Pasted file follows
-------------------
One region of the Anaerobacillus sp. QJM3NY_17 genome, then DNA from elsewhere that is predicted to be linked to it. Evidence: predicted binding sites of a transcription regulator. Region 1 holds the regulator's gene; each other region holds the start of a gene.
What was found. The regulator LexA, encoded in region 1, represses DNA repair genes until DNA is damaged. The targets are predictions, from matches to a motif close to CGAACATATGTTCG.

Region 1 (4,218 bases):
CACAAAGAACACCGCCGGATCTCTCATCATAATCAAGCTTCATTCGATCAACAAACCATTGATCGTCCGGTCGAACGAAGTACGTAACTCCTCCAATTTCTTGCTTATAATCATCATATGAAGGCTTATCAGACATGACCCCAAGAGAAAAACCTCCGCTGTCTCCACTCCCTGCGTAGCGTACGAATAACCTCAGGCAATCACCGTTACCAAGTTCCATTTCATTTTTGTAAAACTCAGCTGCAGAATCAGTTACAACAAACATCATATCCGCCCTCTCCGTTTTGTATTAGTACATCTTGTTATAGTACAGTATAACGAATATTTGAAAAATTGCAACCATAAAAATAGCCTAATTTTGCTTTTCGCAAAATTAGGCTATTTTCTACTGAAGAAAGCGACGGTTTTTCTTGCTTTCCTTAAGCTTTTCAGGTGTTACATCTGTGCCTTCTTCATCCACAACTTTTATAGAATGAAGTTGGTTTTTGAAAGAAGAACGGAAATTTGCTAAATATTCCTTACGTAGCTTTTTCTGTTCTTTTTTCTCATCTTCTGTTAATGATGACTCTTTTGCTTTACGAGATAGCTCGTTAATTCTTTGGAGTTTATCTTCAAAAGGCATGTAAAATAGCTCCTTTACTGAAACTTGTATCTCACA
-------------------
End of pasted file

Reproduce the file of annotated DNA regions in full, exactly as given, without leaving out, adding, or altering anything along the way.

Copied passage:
One region of the Anaerobacillus sp. QJM3NY_17 genome, then DNA from elsewhere that is predicted to be linked to it. Evidence: predicted binding sites of a transcription regulator. Region 1 holds the regulator's gene; each other region holds the start of a gene.
What was found. The regulator LexA, encoded in region 1, represses DNA repair genes until DNA is damaged. The targets are predictions, from matches to a motif close to CGAACATATGTTCG.

Region 1 (4,218 bases):
CACAAAGAACACCGCCGGATCTCTCATCATAATCAAGCTTCATTCGATCAACAAACCATTGATCGTCCGGTCGAACGAAGTACGTAACTCCTCCAATTTCTTGCTTATAATCATCATATGAAGGCTTATCAGACATGACCCCAAGAGAAAAACCTCCGCTGTCTCCACTCCCTGCGTAGCGTACGAATAACCTCAGGCAATCACCGTTACCAAGTTCCATTTCATTTTTGTAAAACTCAGCTGCAGAATCAGTTACAACAAACATCATATCCGCCCTCTCCGTTTTGTATTAGTACATCTTGTTATAGTACAGTATAACGAATATTTGAAAAATTGCAACCATAAAAATAGCCTAATTTTGCTTTTCGCAAAATTAGGCTATTTTCTACTGAAGAAAGCGACGGTTTTTCTTGCTTTCCTTAAGCTTTTCAGGTGTTACATCTGTGCCTTCTTCATCCACAACTTTTATAGAATGAAGTTGGTTTTTGAAAGAAGAACGGAAATTTGCTAAATATTCCTTACGTAGCTTTTTCTGTTCTTTTTTCTCATCTTCTGTTAATGATGACTCTTTTGCTTTACGAGATAGCTCGTTAATTCTTTGGAGTTTATCTTCAAAAGGCATGTAAAATAGCTCCTTTACTGAAACTTGTATCTCACA